What with the Green Bay Packers’ injuries, it shouldn’t have been a shock that the Cincinnati Bengals pushed Green Bay to the brink.
The tried-and-true NFL formula for making the playoffs and perhaps securing a bye week too, is to win your home games and consistently beat up on the league’s lower-rung teams. Do this, and you can get away with losing four or five games to the top teams.
The Packers came close to breaking both rules on Sunday. They must be careful – and resolute – to dodge another such bullet on Thursday.
Few doubt anymore that the Packers’ injury plague has been an epidemic so far this season. That picture won’t be changed much against the Chicago Bears. But the Bears have no A.J. Green, and Mike Glennon is no Andy Dalton (who, by the way, considerably out-rated Aaron Rodgers, 124.1 to 102.6, on Sunday).
Rodgers succinctly and correctly termed Sunday’s close call a “character win.” I expect that the good vibes from that stirring comeback will carry over, and will also prevent the team from having one of those all-too-frequent first half breakdowns.
An Exploitable Mismatch
It’s a poorly-kept secret that the Bears have crummy receivers. The wideouts are Kendall Wright, Josh Bellamy, and Deonte Thompson – even though they’re in the Packers’ division, who’s even heard of these guys? Wright came over from the Titans this year, Bellamy is on his fourth team since going undrafted in 2012, and Thompson, who also went undrafted in 2012, is already on his third NFL team.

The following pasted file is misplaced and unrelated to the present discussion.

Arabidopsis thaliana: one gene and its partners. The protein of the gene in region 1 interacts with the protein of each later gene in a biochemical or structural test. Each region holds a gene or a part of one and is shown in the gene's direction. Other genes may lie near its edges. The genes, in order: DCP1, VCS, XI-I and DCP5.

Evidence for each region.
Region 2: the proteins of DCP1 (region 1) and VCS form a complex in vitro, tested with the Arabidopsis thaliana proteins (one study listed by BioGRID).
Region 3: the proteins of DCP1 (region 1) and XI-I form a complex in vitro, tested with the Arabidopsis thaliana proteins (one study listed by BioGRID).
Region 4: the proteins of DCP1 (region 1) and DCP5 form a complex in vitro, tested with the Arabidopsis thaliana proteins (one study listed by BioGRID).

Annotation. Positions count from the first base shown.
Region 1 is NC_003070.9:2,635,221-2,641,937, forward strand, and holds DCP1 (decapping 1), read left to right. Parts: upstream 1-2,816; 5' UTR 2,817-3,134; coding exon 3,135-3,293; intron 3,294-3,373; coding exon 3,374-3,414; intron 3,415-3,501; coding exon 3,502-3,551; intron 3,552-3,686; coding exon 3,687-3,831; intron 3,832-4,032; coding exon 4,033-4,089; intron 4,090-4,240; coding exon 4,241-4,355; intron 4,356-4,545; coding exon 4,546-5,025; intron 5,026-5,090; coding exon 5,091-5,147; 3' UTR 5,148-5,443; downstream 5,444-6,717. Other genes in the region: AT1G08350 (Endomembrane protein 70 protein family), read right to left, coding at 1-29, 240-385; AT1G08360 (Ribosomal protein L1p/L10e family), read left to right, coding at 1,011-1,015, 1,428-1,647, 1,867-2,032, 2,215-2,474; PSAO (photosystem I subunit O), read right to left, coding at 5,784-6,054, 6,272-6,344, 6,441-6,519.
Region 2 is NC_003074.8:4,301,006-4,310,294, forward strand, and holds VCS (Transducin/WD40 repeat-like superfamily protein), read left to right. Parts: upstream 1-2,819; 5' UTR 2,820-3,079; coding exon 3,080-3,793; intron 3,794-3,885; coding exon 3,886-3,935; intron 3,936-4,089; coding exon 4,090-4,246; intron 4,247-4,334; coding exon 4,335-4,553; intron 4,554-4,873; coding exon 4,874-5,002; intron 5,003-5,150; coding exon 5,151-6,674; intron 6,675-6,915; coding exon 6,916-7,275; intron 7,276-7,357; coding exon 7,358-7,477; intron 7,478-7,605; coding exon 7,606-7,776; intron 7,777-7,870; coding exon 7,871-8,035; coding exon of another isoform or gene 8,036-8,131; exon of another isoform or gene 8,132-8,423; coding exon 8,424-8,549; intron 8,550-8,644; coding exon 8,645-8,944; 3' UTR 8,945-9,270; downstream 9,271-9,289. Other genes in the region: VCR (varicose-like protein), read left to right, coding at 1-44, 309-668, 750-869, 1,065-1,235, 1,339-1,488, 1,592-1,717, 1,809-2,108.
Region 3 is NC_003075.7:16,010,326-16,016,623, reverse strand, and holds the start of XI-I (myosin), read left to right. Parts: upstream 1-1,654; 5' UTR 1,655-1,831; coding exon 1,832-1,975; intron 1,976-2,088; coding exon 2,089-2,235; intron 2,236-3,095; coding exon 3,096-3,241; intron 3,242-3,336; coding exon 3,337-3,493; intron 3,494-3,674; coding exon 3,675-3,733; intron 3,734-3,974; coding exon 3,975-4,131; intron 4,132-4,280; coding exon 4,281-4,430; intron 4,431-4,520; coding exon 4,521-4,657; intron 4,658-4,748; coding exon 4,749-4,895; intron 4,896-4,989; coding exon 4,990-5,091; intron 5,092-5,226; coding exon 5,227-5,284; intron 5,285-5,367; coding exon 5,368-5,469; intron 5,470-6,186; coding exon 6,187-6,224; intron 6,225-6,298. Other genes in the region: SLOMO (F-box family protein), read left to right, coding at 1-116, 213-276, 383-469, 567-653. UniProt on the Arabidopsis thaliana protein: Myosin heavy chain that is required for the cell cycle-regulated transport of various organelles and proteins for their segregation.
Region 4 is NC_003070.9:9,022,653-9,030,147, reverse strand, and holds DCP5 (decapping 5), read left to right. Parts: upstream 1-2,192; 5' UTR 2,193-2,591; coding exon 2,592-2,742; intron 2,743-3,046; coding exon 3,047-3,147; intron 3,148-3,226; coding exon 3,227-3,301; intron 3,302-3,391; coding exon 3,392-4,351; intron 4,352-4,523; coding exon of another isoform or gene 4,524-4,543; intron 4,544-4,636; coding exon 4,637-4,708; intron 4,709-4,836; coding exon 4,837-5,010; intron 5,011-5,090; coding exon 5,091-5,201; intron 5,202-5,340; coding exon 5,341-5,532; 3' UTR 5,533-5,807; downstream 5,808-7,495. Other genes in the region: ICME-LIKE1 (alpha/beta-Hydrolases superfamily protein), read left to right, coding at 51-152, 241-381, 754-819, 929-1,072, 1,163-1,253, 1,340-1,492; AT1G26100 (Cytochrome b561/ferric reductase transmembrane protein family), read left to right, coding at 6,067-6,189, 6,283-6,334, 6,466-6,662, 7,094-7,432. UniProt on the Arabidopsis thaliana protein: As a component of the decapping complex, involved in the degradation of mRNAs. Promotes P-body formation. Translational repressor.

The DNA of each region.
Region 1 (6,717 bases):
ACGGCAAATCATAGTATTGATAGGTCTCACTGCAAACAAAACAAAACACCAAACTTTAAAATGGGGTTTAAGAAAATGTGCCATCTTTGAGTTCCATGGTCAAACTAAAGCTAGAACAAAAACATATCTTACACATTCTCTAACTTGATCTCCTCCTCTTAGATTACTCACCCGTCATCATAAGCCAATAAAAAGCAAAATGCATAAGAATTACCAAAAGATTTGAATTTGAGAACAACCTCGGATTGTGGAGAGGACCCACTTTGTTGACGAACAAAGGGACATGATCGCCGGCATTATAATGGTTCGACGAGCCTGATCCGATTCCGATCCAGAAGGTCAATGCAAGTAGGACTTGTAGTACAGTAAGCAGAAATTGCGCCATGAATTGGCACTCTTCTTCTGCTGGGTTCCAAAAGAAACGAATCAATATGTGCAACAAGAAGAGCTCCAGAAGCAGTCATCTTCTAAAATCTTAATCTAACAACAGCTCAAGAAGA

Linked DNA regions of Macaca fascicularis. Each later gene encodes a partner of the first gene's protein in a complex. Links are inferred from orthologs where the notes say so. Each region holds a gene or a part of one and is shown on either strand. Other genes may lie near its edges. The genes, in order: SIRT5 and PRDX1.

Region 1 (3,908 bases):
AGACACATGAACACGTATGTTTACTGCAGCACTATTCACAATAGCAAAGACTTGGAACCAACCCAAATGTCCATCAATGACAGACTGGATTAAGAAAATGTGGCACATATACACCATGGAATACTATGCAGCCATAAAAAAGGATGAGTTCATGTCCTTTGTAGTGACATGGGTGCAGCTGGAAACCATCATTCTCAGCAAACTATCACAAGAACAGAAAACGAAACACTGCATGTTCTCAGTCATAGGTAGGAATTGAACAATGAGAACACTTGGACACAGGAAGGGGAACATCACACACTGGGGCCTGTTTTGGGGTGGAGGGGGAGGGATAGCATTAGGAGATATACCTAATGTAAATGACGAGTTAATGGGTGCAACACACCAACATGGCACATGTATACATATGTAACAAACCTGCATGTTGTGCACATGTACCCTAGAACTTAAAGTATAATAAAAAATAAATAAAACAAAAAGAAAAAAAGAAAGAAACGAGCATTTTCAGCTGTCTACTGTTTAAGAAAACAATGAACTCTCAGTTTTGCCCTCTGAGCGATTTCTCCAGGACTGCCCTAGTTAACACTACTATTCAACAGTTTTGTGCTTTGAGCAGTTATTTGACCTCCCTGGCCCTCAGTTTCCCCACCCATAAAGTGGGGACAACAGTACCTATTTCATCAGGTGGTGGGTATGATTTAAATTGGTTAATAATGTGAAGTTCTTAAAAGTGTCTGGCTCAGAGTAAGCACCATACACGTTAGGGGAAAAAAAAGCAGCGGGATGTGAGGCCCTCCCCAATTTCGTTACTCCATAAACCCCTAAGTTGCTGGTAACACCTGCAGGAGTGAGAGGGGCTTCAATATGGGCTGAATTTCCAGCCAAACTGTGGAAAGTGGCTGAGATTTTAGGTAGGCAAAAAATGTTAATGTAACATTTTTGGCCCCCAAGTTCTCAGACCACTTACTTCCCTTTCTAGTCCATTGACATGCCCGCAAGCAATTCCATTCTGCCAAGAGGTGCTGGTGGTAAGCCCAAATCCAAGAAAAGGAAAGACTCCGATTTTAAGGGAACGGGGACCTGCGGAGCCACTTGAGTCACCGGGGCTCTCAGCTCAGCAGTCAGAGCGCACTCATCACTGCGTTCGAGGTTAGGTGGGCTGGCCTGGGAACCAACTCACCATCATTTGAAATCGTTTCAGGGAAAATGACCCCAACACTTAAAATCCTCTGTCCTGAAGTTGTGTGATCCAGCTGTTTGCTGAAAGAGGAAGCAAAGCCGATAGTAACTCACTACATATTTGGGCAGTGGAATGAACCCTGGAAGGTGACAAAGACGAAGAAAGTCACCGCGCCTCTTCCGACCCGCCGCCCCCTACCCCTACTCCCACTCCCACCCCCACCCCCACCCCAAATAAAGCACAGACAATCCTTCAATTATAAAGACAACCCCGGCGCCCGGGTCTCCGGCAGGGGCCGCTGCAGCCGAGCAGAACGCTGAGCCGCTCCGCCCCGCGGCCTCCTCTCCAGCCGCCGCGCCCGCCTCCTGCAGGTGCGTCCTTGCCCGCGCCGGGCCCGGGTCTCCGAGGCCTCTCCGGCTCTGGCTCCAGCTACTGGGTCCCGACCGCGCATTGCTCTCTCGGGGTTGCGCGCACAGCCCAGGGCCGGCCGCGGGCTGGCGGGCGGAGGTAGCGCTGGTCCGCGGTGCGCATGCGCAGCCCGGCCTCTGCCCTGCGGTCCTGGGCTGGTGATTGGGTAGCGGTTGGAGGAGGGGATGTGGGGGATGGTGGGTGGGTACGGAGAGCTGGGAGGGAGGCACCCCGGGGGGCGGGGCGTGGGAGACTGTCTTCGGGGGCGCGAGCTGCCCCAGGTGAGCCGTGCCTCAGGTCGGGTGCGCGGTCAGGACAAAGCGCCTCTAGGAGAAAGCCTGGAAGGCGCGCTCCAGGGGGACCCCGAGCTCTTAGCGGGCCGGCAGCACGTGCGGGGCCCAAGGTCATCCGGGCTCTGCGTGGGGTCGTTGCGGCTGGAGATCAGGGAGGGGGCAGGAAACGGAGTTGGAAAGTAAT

The best of the bunch is averaging only 34 receiving yards per game. Chicago ranks 27th in the league in passing yards per game.
Chicago’s tight end gang – Zach Miller, Deon Sims, and Adam Shaheen – same story. Okay you might have heard of Miller, but the 32-year old has under 1,500 career receiving yards.
Along with being short on talent, these receivers pose neither a credible deep threat nor any big-play prospects. The longest gains by a Bears’ tight end this season is a 22-yarder, and by a wideout it’s a 20-yarder.
The Packers’ receivers – even while Green Bay’s pass attack has yet to get fully in tune – have receptions of 72 yards (Allison), 51 (Kendricks), 41 (Adams), 33 (Adams), 32 (Nelson), 29 (Cobb), 26 (Bennett), 23 (Nelson), and 21 (Adams). The Pack has done it not by going deep, but by some impressive open-field moves after the catch.
It’s not all the Bears’ fault. Kevin White went on injured reserve with a broken shoulder blade, and Cameron Meredith is on IR due to an ACL tear. Additionally, Alshon Jeffery signed a one-year deal with the Eagles, for $14 million, in March.
This is a tantalizing opportunity for defensive coordinator Dom Capers and the Packers’ reconstituted pass defense. The rookies, Josh Jones and Kevin King, have hung in there against some of the league’s best receivers. They and their veteran teammates ought to feast on Chicago – providing they play tight, frequently jam receivers at the line, and generally attempt to smother the Bears’ passing attack. If the Bears’ receivers can’t separate from the Packers’ defenders, it will be a long night for a middling QB like Mike Glennon.
C’mon Capers, turn the dogs loose against this pedestrian group of receivers.